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Working “ON” the business, not “in” it

by on May 11, 2017

Working ON the business

Confession time.

I have done exactly what I have been telling my clients NOT to do.  I’ve been working “in” my business, not “on” my business.

It’s been a long time since I’ve written a blog post.  I started out writing a post 3 times per week, then 2x/week, then 1x/week, then 2x/month, then 1x/month, then….. nothing. Nothing for over 8 months.

I’ve been busy working on delivering exceptional value for my clients.  Yes, that’s true, but it’s also an excuse.  

I’ve slipped into the same mentality so many CEOs, including some of my clients, slip into.  There is so much to do working “in” the business – fires to put out, meetings to attend, deliverables to be met, and so much travel.  It’s all very important but it doesn’t build premium value.

Yes, you need to do these activities to keep the lights on, hit the quarterly revenue number, get the needed talent to meet the needs of the customers and the product roadmap. But like I tell my clients, that just builds your company’s value to meet the industry average for a revenue multiple.   It doesn’t build value that allows you to sell your company for a premium.

To do that you have to work “on” the business.  These are the strategic components. They tend to be long term and they’re definitely not reactive.  And it’s hard work.

With so much on my plate (and yours), I didn’t want to take on another project, even if it will help me in the long run.  I wanted to be reactive.  It’s simpler. It’s easier.  I grew comfortable in my routine, even if I was nervous about the future.

So I ignored the fact that I was not working “on” my business until I reached a point where I wasn’t sleeping at night, thinking about the problems this might be creating for me.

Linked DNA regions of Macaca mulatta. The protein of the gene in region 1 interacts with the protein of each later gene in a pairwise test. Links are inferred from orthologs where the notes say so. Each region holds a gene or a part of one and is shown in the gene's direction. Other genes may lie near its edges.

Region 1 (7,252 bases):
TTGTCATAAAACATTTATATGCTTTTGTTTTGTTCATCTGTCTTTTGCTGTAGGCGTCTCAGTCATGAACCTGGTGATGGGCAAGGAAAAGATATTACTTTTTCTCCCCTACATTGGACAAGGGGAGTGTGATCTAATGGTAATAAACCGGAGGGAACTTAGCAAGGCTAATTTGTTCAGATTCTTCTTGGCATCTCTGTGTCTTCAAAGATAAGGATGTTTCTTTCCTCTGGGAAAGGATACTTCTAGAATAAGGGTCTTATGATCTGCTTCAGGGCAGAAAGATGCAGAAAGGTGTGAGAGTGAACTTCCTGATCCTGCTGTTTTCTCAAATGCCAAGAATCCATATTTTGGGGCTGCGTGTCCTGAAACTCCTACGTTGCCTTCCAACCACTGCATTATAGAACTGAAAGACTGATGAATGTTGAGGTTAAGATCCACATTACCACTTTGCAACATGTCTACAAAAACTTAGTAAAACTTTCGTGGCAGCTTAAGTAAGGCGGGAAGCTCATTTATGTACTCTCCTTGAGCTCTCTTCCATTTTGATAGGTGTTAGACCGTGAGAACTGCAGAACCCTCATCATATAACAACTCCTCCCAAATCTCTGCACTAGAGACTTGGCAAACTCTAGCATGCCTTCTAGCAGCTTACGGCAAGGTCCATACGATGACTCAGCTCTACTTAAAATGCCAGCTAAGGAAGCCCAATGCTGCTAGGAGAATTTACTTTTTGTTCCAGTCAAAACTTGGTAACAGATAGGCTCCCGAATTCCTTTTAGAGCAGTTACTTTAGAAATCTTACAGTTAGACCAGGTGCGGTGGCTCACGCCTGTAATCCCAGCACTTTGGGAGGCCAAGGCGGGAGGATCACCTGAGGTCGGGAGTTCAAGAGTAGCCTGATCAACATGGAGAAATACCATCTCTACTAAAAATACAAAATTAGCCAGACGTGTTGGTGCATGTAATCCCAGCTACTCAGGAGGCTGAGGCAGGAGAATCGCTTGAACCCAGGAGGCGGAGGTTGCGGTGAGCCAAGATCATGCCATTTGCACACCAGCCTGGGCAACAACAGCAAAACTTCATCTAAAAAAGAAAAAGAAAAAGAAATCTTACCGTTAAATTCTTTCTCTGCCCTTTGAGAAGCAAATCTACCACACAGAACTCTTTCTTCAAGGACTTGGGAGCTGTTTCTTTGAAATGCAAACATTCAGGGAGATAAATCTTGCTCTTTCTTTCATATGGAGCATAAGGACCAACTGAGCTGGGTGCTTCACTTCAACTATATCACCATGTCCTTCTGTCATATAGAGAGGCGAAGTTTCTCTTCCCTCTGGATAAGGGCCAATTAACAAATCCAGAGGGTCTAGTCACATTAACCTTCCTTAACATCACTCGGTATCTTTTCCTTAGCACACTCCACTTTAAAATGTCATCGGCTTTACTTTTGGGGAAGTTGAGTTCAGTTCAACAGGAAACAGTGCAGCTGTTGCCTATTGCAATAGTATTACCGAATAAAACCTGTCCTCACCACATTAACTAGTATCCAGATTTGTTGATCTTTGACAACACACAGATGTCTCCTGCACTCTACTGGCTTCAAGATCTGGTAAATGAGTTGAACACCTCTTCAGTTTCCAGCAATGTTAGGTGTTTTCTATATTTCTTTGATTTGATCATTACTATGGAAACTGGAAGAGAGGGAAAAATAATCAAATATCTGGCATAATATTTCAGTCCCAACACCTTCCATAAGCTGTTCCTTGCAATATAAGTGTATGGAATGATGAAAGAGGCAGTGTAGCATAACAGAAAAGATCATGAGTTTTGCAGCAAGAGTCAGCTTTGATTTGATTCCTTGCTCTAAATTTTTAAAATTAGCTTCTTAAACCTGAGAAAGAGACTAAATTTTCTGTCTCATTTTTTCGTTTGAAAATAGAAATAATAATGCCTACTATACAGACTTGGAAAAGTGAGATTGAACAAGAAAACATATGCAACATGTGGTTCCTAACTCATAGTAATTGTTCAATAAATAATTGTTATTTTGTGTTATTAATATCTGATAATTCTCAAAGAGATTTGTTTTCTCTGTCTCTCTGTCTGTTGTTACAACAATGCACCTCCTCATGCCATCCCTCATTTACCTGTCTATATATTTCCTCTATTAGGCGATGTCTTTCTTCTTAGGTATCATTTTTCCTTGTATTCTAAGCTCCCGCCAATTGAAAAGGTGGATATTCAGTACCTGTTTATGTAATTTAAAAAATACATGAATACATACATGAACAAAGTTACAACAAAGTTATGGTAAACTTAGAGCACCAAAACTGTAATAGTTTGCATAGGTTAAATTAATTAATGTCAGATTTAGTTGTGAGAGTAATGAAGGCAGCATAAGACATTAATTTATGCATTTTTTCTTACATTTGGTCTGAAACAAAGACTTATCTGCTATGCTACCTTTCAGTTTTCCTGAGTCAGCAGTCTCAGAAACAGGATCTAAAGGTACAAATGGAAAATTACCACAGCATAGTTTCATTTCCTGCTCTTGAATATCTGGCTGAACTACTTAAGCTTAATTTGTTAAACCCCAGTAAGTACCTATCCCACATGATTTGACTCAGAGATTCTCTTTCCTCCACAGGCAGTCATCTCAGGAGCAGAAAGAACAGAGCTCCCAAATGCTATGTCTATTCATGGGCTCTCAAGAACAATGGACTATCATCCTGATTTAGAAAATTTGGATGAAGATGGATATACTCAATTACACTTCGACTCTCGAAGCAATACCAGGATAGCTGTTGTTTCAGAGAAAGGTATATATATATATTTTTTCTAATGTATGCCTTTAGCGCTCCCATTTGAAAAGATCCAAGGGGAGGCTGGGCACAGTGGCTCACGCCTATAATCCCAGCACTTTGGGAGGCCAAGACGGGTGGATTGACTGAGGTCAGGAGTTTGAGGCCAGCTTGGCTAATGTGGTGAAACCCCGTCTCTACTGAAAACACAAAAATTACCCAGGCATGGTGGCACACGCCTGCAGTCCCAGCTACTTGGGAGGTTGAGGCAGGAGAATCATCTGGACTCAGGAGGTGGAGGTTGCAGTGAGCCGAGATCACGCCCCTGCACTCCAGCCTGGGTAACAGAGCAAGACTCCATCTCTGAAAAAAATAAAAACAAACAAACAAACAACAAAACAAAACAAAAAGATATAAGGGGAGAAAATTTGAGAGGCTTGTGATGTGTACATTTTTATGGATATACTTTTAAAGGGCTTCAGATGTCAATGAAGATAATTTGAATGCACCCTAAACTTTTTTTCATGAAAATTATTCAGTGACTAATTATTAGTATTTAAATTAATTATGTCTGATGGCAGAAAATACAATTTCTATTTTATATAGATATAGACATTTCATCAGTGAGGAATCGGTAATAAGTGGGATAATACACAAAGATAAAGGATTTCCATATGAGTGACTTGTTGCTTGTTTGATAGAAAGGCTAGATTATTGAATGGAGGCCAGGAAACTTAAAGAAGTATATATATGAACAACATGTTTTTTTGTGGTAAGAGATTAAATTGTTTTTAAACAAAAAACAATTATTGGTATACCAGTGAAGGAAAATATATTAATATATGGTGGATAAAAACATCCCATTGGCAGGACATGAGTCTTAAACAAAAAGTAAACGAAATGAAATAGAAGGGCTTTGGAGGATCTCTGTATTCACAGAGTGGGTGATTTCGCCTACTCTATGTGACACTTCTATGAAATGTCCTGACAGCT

These were some of the questions I was asking myself.  Maybe you’re asking yourself something similar?

  1. Is the strategy complete, explicit, and broadly understood?
  2. Do we have a marketing program to maximize position in the industry?
  3. Are we spending $ on the right things?
  4. Will the organization plan scale?
  5. Do we have the right people in the right positions?
  6. Do our processes work for speed and results?
  7. We love our culture. How well will it execute?
  8. Can we protect, and increase, our valuation?
  9. How do we know we are on track?
  10. How do we grow beyond initial aspirations?

Of course I’m not able to answer my own questions in the middle of the night.  Then it dawned on me (around sunrise, pun intended), that I needed to work “on” my business to answer my questions.

It turns out I wasn’t doing the work because I was afraid.  I was afraid of the work.  I was afraid of what I might learn.  The other part, being busy, was just an excuse.

What we fear doing most is usually what we most need to do, says productivity guru Tim Ferriss.

 

As Tim explains in the article linked above, if you ask yourself the questions, “To do or not to do? To try or not to try?”, most people will vote no, whether they consider themselves brave or not. Uncertainty and the prospect of failure can be very scary noises in the shadows, and most people will choose unhappiness over uncertainty.

I was definitely in that camp.  I realized I was voting “no” to working on my business.

So this blog post is a part of my voting “yes”, I will work on my business.

Face your fears.  Spend time on what will build value in your company, on what will allow you to sell your company for a premium.

p.s.

If you’re wondering how you build a company that you can sell for a premium, contact me to discuss the Valuation Amplification Process.

I also invite you to download the white paper and learn the 5 step process on How to Quickly Increase Your Valuation: a Proven 5 Step Process.  http://www.therevenuegroup.net/free-offer.html

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